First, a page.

A MEANINGFUL OPPORTUNITY TO PARTICIPATE

A MENTAL ILLNESS AND COGNITIVE DISABILITIES COMPANION GUIDE

TO THE HANDBOOK FOR GEORGIA COURT OFFICIALS ON COURTROOM ACCESSIBILITY FOR INDIVIDUALS WITH DISABILITIES

The front cover of A Meaningful Opportunity to Participate with images of doors, a judge's mallet, a courthouse, and the State of Georgia Constitution logo.

Access, Fairness, Public Trust and Confidence Committee

Judicial Council of Georgia Administrative Office of the Courts


Mental Illness and Cognitive Disabilities Companion Guide

to

A Meaningful Opportunity to Participate: A Handbook for Georgia Court Officials on Courtroom Accessibility for Individuals with Disabilities

Access, Fairness, Public Trust and Confidence Committee

Judicial Council of Georgia Administrative Office of the Courts

2018


Judicial Council of Georgia

Administrative Office of the Courts

Judicial Council of Georgia logo.

Chief Justice P. Harris Hines

Chair

Cynthia H. Clanton

Director

Judicial Council of Georgia

This position statement is hereby adopted to ensure equal access to and full participation in court and programs conducted by the court by people with disabilities, including but not limited to litigants, defendants, witnesses, victims, jurors, potential jurors, and attorneys. This statement is an effort towards compliance with the Americans with Disabilities Act of 1990, 42 U.S.C. 12101 (2012) and should be construed in a manner consistent with and in furtherance of that Act.

1. Qualified people with disabilities shall not, by reason of their disability, be discriminated against, or be excluded from participation in or denied the benefits of services and programs conducted by the courts.

2. Upon notification by a person with a disability of the need for accommodation, the court shall, at no charge, provide a reasonable accommodation that will enable the person to access and/or effectively participate in any court or court program. A person with a disability is defined as an individual who has a physical or mental impairment that substantially limits one or more major life activities, or has a record of such impairment.

3. Each court shall identify an ADA point of contact who shall determine what reasonable accommodation will be made. Consultation shall occur with the individual to explore his or her limitations and the options available for accommodating the disability. Primary consideration shall be given to the requested accommodation; however, alternative accommodation may be offered if reasonable. The court is not required to make modifications that would fundamentally alter the service or program or cause undue financial or administrative burden.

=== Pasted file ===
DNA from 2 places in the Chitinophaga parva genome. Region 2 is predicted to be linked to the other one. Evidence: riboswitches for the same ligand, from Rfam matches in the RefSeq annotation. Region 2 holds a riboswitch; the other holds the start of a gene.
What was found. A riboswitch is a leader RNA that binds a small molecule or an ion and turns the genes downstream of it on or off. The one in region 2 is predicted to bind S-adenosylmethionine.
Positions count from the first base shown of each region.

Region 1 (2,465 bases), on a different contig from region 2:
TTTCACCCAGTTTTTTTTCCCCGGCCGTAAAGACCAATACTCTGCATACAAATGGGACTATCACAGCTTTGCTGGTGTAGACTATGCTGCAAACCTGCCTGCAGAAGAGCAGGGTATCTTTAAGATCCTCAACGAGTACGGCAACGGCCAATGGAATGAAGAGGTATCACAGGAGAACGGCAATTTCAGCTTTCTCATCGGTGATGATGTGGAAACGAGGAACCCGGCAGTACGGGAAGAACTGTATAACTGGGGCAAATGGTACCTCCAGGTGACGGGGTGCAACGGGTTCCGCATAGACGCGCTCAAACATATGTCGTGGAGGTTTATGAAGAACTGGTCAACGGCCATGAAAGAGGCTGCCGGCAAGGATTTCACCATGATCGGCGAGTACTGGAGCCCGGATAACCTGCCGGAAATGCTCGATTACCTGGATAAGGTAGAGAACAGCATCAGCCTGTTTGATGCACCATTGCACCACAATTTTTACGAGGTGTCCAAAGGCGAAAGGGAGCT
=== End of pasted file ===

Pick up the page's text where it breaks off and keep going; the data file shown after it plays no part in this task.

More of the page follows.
4. Local courts shall provide necessary auxiliary aids or services, excluding devices of a personal nature, for the duration of the time period for which accommodation is needed. Examples of auxiliary aids or services of a personal nature not covered by this directive include prescription eyeglasses, hearing aids, wheelchairs, and/or personal medical or attendant care. The individual requesting the accommodation shall not be required to pay for the costs of such accommodation.

5. If accommodation is needed for an individual to serve on jury duty and a time constraint exists related to the availability of an accommodation, the court, at its discretion, may continue an individual's jury summons to allow the court time to provide the accommodation. Any accommodation shall be made for the duration of any jury trial on which the person needing the accommodation serves.

Effective October 20, 2017


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Acknowledgements

2018 Mental Illness and Cognitive Disabilities Companion Guide

This is a Mental Illness and Cognitive Disabilities Companion Guide to Access to Justice for People with Disabilities: A Guide for Georgia Courts ("Access to Justice Guide").1 In developing the 2017 edition of the Access to Justice Guide, the Judicial Council Access, Fairness, Public Trust and Confidence Committee ("Committee") decided that there were unique issues involved in providing accommodations to people with mental illness and cognitive disabilities that warranted additional attention. This Companion Guide is not meant to be comprehensive but only an addition to the Access to Justice Guide. It may be necessary to refer to the Access to Justice Guide in providing access to justice to people with mental illness and cognitive disabilities, as the information contained there will not be repeated in this Companion Guide.

Special thanks is given to the Washington State Access to Justice Board's Justice Without Barriers Committee, which provided permission to use its Ensuring Equal Access for People with Disabilities: A Guide for Washington Administrative Proceedings (May 2011) in developing these materials. We followed much of the Washington Guide's structure, topics, and ideas in this Companion Guide.